# How to Use Indirect Function in Excel ( Easy & Fast

August 7, 2023 894 views

The Excel Indirect Function plays a vital role in creating complicated formulas that reference cell addresses indirectly. It simplifies complex formulas, consolidates data from multiple sources, and enhances efficiency in custom reports and dashboards.

People may hesitate to use the Indirect Function in Excel due to its complexity and unfamiliarity. This article will introduce some easy ways to use indirect function.

## Part 1: What Is The Indirect Function In Excel?

The Indirect Function in Excel is a versatile tool that allows users to create dynamic cell references indirectly within formulas. Instead of directly referencing a specific cell address, the Indirect Function takes a text string as an argument and interprets that string as a cell reference. This feature allows building formulas that automatically adjust and adapt based on changing data or conditions without requiring manual adjustments.

The syntax of the Excel Indirect Function is as follows:

INDIRECT (ref_text, [a1])

• ref_text: is a required argument and represents the address of a cell, a named range, or a reference returned as text from another formula.

• [a1]: it's an optional argument that specifies the type of reference style to use. If a1 is TRUE or omitted, the function interprets ref_text as an A1-style reference (e.g., "A1" refers to cell A1). If a1 is FALSE, the function interprets ref_text as an R1C1-style reference (e.g., "R1C1" refers to the cell in the first row and first column). Most users typically use a1 as TRUE.

## Part 2. 3 Easy Ways to Use Indirect Function in Excel

By using the indirect function, we can generate custom reports and financial models that automatically update when new data is added or modified. The Excel INDIRECT function is particularly useful when working with large datasets such as multiple sheets or workbooks in an Organization.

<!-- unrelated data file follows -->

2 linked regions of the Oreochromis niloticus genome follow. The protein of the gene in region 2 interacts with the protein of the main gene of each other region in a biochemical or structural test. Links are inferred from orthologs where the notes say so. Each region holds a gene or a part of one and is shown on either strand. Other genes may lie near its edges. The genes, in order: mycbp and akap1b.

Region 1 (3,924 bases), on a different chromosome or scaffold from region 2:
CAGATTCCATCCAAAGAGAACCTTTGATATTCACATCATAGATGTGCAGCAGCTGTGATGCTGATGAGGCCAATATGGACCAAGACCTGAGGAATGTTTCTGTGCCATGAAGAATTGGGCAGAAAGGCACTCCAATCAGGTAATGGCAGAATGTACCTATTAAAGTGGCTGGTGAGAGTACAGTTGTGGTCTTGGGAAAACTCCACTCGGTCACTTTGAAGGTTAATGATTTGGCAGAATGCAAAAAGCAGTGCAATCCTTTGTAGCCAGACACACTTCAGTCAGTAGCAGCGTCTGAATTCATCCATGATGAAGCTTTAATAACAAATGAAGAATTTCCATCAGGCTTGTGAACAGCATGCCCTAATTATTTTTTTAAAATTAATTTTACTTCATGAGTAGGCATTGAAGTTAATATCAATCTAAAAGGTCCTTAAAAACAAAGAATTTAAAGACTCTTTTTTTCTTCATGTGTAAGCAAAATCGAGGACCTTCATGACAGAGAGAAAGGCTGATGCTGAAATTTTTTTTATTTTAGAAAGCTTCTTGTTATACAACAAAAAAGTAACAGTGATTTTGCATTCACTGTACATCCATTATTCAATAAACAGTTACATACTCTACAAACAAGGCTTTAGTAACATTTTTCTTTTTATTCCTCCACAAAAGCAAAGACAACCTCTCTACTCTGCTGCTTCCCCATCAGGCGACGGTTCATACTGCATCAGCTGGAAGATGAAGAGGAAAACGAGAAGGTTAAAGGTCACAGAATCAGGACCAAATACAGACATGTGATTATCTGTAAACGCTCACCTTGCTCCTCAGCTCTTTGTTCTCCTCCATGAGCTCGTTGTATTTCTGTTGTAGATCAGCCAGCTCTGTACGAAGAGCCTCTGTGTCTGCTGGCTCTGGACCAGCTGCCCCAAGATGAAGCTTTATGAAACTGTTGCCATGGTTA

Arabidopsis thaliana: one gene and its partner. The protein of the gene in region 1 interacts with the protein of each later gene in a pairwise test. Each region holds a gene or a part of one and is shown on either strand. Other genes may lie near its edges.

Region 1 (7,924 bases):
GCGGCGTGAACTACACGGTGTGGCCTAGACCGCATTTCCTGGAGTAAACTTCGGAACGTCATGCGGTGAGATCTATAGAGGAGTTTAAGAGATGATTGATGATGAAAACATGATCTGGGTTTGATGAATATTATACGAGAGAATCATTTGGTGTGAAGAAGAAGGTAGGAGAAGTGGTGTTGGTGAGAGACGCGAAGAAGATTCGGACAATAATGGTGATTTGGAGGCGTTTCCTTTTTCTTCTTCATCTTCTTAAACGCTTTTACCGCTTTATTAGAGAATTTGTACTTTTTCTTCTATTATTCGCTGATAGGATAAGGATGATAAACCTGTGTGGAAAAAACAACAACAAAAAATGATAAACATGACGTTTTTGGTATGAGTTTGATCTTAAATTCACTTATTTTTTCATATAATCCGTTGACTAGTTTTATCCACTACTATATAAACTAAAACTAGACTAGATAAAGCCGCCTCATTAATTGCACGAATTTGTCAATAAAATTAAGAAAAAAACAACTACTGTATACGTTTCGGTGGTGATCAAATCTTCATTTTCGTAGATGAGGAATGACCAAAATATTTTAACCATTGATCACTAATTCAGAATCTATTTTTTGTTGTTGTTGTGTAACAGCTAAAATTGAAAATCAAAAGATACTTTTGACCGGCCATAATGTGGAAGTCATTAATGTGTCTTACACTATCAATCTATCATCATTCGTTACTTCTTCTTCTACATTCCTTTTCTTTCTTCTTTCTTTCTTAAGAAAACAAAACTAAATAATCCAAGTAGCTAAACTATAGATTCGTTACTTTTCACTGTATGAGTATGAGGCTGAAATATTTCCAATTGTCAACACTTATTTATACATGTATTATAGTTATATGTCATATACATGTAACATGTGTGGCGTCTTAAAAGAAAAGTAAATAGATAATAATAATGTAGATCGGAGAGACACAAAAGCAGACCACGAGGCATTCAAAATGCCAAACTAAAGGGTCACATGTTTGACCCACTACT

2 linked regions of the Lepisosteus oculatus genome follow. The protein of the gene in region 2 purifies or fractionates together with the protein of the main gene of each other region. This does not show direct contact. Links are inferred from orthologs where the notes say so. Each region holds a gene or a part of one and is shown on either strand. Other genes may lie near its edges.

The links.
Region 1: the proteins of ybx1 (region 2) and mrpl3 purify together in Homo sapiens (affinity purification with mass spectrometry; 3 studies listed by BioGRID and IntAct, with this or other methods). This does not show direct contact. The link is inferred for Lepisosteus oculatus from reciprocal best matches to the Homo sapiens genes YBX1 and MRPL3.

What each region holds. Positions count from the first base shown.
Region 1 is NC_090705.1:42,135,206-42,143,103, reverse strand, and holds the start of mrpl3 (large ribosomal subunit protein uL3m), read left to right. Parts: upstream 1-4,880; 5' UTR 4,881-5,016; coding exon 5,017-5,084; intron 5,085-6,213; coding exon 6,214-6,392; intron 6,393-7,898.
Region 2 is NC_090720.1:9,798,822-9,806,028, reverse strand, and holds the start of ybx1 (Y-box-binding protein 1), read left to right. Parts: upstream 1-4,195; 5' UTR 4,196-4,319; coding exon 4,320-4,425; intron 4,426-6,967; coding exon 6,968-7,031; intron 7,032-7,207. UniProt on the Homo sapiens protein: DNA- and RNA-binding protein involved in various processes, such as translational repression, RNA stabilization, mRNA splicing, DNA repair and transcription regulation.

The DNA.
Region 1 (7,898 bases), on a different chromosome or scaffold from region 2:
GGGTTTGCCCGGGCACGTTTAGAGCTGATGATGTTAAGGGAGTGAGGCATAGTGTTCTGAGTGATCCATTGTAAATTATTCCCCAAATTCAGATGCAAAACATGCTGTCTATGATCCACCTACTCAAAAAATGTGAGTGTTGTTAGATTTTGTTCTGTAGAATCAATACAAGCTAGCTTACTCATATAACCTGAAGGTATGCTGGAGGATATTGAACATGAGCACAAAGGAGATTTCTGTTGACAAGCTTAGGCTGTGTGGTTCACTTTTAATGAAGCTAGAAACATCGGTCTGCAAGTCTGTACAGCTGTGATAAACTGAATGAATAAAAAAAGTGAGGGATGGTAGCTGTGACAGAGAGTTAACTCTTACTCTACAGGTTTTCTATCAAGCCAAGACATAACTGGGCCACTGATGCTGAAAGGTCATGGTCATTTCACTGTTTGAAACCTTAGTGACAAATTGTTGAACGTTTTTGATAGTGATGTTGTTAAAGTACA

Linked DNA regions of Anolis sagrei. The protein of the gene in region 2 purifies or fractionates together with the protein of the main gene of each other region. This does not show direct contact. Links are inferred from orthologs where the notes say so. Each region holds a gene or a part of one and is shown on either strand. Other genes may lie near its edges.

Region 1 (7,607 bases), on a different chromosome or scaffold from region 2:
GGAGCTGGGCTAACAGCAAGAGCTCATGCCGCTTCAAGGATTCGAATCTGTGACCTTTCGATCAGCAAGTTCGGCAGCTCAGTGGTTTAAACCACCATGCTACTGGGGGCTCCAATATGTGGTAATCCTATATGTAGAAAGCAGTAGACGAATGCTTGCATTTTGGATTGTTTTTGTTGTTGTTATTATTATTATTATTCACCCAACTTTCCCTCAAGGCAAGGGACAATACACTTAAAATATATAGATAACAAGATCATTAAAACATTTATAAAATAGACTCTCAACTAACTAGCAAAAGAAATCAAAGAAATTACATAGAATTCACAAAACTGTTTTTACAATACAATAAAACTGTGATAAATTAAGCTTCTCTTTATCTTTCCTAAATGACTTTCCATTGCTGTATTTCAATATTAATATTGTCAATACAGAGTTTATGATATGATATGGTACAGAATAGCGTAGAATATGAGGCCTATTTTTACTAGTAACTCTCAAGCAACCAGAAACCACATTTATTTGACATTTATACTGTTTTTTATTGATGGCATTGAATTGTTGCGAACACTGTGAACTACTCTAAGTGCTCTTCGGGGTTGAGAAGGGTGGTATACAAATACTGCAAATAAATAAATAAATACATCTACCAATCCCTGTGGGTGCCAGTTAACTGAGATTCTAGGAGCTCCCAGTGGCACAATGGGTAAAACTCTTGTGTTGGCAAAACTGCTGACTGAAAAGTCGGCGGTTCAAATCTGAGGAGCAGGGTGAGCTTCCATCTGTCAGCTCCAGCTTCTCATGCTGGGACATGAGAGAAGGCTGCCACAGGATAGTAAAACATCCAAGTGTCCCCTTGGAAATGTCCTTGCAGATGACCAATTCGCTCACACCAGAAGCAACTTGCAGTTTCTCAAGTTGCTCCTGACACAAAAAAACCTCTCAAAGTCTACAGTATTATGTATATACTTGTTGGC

We will discuss a step-by-step tutorial with 3 different examples on how to use the INDIRECT function in an Excel Sheet:

### Example 1: How to use the INDIRECT function in a single sheet of Excel:

Step 1: Open Excel and create a new or existing workbook where you want to use the INDIRECT function.

Step 2: Let’s enter some data into the following Cells A1 to A3:

A1: 20

A2: 40

A3: 60

Step 3: In a different cell, let's say cell B1, enter the following formula=INDIRECT("A1")

Step 4: Press Enter. Cell B1 should now display the value ‘20’ because the INDIRECT function takes the text string "A1" as a reference and fetches the value from cell A1.

Step 5: Now, we will make the usage of the INDIRECT function in a more advanced manner. Let’s enter the number ‘2’ in Cell C1. Now C1 will act as our ‘row number’ for the INDIRECT function.

Step 6: In cell D1, enter the following formula=INDIRECT("A" & C1)

Step 7: Press Enter. Cell D1 should now display the value ‘40’ because the INDIRECT function combines the text "A" with the value in cell C1 (which is 2) to create the reference "A2" and fetches the value from cell A2.

Step 8: We can further test the INDIRECT function dynamically by changing the values in Cell C1. For example, if we change C1 to 3, Cell D1 will now display the value 60 (as it will fetch the value from Cell A3).

Congratulations! You've used the INDIRECT function to reference cells within the same sheet in Excel dynamically. This capability can be handy when you want to create dynamic formulas that adapt to changes in your data.

### Example 2: How to use the indirect function with different Excel functions

In this tutorial, we will learn the usage of the INDIRECT formula in combination with different Excel functions. Let's go through the process:

Step 1: Open Excel and create a new workbook.

Step 2: Let’s say, we are going to enter the following Data in Cells A1 to A3:

A1: 5

A2: 10

A3: 15

Step 3: In cell B1, enter the number 2. This will be our row number for the INDIRECT function.

Step 4: In cell C1, enter the following formula=INDIRECT("A" & B1)

Step 5: Press Enter. Cell C1 will now display the value 10 because the INDIRECT function combines the Column"A" with the Row Number in cell B1 (which is 2) to create the reference "A2" and fetches the value from cell A2 (which is 10).

After applying our basic INDIRECT function, we will try to use it with different Excel functions.